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Implanted Venous Access Port
WHAT YOU NEED TO KNOW:
An implanted venous access port is a device used to give treatments and take blood. It may also be called a central venous access device (CVAD). The port is a small container that is placed under your skin, usually in your upper chest. A port can also be placed in your arm or abdomen. The port is attached to a catheter that enters a large vein. Your healthcare provider may show you or a family member how to give medicines or liquids through your port. A healthcare provider may also visit you at home to give you medicines or treatments.
Call your local emergency number (911 in the US) if:
- You have pain in your arm, neck, shoulder, or chest.
- You have trouble breathing that is getting worse over time.
Call your healthcare provider if:
- Blood soaks through your bandage.
- You hear a bubbling noise when your port is flushed.
- The skin over or around your port breaks open.
- Your heart is jumping or fluttering.
- You have a headache, blurred vision, and feel confused.
- You have a fever.
- Your port site is red, swollen, or draining pus.
- Your port site turns cold, changes color, or you cannot feel it.
- The veins in your neck or chest bulge.
- You have questions or concerns about your condition or care.
Prevent an infection:
- Wash your hands often. Use soap and water. Clean your hands before and after you care for your port. Remind everyone who cares for your port to wash their hands.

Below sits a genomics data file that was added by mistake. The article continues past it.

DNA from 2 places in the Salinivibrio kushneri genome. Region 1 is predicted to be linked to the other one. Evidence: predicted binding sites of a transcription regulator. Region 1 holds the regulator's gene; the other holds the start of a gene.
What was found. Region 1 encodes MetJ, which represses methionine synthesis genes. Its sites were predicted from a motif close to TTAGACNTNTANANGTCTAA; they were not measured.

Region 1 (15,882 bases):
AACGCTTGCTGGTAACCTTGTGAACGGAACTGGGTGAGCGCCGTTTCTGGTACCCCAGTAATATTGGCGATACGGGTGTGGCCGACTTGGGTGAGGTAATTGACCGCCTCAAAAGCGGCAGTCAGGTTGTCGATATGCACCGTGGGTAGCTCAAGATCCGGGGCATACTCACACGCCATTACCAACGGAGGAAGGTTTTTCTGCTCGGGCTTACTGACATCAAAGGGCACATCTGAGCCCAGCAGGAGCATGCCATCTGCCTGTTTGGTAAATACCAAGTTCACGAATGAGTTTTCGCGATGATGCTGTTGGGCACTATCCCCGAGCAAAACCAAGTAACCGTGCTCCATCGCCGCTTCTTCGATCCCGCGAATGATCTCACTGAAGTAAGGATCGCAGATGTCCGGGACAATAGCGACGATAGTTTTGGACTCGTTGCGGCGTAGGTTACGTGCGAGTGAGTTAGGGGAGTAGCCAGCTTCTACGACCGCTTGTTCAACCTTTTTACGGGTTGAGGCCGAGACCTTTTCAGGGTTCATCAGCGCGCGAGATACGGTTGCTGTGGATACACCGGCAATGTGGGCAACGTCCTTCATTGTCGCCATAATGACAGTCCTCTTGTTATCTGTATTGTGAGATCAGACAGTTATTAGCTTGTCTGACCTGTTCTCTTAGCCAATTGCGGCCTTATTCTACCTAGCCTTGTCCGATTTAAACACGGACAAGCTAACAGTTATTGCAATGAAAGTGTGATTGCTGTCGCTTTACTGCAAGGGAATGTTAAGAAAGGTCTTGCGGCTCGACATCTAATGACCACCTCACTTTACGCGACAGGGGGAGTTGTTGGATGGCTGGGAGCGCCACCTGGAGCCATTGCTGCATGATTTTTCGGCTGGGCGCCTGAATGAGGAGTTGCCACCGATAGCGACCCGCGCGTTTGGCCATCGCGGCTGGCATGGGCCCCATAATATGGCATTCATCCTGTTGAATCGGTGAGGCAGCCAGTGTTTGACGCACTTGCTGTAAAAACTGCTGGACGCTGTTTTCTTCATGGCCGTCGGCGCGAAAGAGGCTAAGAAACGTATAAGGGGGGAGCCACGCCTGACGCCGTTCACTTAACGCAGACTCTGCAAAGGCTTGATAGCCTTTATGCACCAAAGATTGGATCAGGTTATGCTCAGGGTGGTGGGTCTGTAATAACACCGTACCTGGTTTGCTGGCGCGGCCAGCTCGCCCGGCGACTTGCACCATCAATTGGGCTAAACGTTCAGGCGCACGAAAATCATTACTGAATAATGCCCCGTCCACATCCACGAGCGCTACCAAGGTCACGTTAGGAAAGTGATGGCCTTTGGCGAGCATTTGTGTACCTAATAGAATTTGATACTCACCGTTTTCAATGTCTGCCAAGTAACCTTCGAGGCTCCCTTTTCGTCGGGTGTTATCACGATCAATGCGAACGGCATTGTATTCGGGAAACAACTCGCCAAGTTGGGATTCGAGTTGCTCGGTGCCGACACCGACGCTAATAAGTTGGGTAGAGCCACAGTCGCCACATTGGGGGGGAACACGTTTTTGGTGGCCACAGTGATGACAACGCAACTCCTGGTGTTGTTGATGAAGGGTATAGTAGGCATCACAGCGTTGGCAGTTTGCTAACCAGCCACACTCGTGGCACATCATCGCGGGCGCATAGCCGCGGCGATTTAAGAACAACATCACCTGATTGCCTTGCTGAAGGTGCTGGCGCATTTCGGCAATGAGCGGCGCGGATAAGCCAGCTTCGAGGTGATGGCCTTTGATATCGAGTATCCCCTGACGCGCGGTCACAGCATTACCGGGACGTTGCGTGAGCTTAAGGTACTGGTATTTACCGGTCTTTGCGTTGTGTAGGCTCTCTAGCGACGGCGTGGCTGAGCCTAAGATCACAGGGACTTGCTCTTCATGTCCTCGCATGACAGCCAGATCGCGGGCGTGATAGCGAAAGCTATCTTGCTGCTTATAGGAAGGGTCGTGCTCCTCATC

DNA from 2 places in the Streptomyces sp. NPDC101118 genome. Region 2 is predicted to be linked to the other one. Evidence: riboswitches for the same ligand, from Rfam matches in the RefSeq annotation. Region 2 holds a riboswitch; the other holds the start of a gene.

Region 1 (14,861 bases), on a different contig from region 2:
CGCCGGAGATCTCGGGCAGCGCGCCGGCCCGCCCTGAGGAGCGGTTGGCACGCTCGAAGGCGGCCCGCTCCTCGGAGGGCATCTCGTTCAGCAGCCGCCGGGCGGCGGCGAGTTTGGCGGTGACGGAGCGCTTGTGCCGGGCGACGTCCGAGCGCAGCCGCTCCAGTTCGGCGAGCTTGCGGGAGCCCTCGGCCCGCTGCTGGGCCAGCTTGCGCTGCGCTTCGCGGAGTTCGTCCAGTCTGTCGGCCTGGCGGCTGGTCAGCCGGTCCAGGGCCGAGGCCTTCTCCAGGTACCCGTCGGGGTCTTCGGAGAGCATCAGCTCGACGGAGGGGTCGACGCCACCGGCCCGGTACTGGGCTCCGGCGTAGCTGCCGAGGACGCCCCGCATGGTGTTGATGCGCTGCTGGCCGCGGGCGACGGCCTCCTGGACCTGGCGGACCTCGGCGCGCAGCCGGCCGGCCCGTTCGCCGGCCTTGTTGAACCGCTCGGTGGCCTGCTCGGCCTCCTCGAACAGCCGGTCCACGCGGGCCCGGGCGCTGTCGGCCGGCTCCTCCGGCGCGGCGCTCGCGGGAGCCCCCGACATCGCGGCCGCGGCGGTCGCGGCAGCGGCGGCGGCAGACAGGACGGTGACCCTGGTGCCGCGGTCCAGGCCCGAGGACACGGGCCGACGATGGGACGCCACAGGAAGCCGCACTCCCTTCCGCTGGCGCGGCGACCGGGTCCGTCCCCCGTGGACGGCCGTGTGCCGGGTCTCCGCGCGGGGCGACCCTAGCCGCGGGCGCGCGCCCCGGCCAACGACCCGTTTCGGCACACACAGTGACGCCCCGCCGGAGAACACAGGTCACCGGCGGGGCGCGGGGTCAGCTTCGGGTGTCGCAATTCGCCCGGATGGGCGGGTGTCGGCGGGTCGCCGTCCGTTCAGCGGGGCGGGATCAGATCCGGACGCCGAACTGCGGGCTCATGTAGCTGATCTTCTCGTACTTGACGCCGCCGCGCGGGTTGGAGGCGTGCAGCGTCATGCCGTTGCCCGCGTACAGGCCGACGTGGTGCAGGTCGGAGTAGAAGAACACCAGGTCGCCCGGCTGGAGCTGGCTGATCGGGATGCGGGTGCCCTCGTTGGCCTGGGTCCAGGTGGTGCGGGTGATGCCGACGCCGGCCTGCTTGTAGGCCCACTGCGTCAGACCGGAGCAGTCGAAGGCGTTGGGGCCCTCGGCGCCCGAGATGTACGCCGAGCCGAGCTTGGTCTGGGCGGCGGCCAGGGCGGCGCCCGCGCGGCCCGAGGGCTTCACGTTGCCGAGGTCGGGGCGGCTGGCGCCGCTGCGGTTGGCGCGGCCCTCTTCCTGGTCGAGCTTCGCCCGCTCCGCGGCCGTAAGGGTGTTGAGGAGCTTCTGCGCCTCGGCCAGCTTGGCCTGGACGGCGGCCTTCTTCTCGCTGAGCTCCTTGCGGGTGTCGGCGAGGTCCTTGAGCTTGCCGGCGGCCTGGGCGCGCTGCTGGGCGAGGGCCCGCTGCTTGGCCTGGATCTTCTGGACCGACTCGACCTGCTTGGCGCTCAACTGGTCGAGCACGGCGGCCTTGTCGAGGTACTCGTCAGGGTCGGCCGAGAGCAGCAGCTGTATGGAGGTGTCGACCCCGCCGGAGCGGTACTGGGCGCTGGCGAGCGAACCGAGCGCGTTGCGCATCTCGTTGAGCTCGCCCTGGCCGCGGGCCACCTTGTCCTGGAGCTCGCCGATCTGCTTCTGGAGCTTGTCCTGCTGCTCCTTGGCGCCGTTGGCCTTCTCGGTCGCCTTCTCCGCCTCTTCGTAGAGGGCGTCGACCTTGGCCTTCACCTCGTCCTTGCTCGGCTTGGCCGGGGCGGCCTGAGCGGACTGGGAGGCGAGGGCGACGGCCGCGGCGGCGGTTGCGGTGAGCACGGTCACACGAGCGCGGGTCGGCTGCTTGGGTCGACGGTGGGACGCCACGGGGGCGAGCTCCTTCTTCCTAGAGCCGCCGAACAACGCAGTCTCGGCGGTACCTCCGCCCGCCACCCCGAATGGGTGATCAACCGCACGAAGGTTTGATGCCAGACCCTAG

- Clean the skin around your port every day. Ask your healthcare provider what to use to clean your skin.
- Check your skin for infection every day. Look for redness, swelling, or fluid oozing from the port site.
Follow up with your healthcare provider as directed:
You may need to return to have your stitches removed in 1 week. Dissolvable stitches will not need to be removed. Your body will absorb the stitches, or they will fall out on their own. Medical glue will peel off on its own in 5 to 10 days. Write down your questions so you remember to ask them during your visits.
Implanted venous access information card:
Your healthcare provider will give you a card with information about your port. Keep the card in a safe place that is easy to find.
You may return to your daily activities when the area heals. You will be able to bathe, shower, or swim after the area heals.
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The above information is an educational aid only. It is not intended as medical advice for individual conditions or treatments. Talk to your doctor, nurse or pharmacist before following any medical regimen to see if it is safe and effective for you.
Always consult your healthcare provider to ensure the information displayed on this page applies to your personal circumstances.